A sensor spinning atop a Google self-driving vehicle

Autonomous vehicles may lead to UK driving test changes

Driving test changes are being considered for the UK in response to the development of driverless cars.

Several reforms to lessons and practical tests are already being piloted in a bid to make them more realistic.

Further alterations are also being considered that will account for the upcoming commercial rollout of driverless car technology.

The Department for Transport's (DfT) motoring services strategy stated: "DVSA will reform the driving test (and, thereby, pre-test learning) to encourage more real-life driving experience and ensure that it takes account of local variations and increasing vehicle automation."

Steve Gooding, director of motoring research charity RAC Foundation, said the policy shows that ministers "have their eyes firmly on the road ahead".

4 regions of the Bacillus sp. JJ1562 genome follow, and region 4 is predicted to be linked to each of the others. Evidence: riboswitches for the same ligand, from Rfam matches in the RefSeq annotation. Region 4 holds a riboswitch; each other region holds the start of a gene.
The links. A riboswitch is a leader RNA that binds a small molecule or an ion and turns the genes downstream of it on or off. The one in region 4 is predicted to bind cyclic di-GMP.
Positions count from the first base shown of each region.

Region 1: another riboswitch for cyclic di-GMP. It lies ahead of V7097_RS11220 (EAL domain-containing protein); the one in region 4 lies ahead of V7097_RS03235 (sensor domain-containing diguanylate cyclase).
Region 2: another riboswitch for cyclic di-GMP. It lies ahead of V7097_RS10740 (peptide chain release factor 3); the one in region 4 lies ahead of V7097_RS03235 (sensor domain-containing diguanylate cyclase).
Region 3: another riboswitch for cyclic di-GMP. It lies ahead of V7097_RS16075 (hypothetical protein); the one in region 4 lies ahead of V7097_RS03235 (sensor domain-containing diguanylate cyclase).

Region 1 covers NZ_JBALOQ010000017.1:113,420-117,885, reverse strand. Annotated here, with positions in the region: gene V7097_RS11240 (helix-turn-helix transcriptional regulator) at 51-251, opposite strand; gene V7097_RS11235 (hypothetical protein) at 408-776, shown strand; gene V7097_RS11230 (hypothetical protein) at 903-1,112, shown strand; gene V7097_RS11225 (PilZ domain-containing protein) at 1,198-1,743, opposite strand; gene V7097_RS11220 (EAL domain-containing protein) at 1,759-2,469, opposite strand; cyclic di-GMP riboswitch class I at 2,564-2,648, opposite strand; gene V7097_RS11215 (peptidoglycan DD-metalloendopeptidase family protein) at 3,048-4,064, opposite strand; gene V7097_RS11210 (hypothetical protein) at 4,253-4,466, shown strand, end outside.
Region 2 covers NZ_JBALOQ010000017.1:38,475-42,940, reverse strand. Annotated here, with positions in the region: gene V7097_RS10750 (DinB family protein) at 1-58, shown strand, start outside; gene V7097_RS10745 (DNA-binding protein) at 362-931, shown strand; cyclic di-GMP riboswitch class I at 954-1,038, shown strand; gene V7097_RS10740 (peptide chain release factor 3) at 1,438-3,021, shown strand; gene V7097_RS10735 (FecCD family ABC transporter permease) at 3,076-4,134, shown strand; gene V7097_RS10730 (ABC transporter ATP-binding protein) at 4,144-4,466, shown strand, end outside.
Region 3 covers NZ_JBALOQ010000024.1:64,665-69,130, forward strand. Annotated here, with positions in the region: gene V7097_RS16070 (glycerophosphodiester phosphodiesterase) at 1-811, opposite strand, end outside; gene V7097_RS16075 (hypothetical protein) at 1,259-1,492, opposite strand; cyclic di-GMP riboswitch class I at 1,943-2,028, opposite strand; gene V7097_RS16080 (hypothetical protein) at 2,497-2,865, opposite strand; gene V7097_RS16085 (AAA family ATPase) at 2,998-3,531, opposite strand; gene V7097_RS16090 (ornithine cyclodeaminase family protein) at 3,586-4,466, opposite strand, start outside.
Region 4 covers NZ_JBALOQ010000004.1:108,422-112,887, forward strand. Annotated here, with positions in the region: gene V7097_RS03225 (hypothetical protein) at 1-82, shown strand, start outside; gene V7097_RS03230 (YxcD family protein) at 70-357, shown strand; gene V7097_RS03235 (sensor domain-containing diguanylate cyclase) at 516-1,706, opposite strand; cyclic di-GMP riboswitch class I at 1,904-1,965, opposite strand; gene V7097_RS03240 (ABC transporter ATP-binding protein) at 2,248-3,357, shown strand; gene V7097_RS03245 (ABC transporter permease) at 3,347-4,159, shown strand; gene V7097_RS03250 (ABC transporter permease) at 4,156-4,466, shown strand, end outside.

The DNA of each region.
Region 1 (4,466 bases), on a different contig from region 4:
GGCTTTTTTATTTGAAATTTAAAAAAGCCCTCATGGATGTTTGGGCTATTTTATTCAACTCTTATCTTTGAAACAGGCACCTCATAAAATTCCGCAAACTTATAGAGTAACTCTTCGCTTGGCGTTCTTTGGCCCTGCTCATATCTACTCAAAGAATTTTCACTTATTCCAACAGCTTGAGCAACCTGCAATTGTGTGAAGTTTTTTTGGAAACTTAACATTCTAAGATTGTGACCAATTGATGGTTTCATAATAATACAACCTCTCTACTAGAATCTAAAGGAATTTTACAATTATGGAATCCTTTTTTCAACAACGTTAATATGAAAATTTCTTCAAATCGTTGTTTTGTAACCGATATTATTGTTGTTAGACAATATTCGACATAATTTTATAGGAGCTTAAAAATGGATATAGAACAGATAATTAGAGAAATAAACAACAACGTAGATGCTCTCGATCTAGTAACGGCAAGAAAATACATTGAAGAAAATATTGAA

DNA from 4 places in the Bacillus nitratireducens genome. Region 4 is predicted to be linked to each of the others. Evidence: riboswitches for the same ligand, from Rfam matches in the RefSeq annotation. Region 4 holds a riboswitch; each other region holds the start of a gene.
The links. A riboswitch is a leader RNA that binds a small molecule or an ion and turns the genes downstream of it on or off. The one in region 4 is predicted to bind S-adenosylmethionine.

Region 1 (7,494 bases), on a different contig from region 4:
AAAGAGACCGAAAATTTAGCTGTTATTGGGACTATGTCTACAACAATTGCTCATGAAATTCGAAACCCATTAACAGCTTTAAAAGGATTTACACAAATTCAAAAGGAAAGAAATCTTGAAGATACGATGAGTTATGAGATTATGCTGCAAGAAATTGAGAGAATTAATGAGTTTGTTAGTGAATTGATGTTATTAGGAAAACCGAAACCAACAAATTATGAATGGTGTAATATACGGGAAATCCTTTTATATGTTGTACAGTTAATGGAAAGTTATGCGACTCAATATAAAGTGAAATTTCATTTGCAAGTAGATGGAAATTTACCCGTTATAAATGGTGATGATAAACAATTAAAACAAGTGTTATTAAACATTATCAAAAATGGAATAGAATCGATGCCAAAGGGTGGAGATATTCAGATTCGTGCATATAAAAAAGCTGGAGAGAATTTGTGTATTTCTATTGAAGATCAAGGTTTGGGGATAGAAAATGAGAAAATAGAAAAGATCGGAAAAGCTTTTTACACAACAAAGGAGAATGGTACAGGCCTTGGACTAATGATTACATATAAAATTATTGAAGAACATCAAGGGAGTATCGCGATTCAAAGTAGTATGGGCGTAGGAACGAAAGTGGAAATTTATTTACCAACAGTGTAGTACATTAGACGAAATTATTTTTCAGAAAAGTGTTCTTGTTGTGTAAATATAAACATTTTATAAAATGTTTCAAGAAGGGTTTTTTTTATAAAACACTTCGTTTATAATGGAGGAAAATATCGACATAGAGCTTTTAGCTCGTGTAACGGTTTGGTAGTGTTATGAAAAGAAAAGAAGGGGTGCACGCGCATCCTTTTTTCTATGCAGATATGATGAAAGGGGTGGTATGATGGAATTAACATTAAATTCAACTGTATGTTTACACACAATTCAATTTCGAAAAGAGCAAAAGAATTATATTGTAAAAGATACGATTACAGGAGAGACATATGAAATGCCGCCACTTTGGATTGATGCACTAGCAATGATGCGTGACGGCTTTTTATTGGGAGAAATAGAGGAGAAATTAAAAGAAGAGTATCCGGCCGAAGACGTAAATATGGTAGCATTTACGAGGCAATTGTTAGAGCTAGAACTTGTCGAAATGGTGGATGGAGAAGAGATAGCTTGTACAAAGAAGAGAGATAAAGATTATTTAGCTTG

"The day will come when levels of automation could mean that programming the destination might be the only thing we do before sitting back and enjoying the ride in our driverless car,” he said.

"We are not there yet, but it's good to see the rapidly changing face of motoring being considered."

Transport minister Lord Ahmad said: "The way in which we drive is changing. The [motoring] agencies must adapt to the way we live now."

Chancellor George Osborne announced plans in March's Budget for trials which will allow driverless cars on motorways next year.

Test drives will begin on a small number of local roads, before pilots on motorways to assess safety are carried out in 2016.

Some engineers suggest that driverless cars, which can alert drivers to accidents and traffic jams, could eventually prevent 95 per cent of crashes.

AA president Edmund King said: "These are generally sensible proposals. Greater driving test flexibility will ease the roadblock on new drivers. We hear much about school tests in the news, but in many respects the driving test is just as important a life skill as academic tests."

A recent poll showed that 65 per cent of British motorists believe a human should always be in control of a vehicle despite the development of driverless cars.

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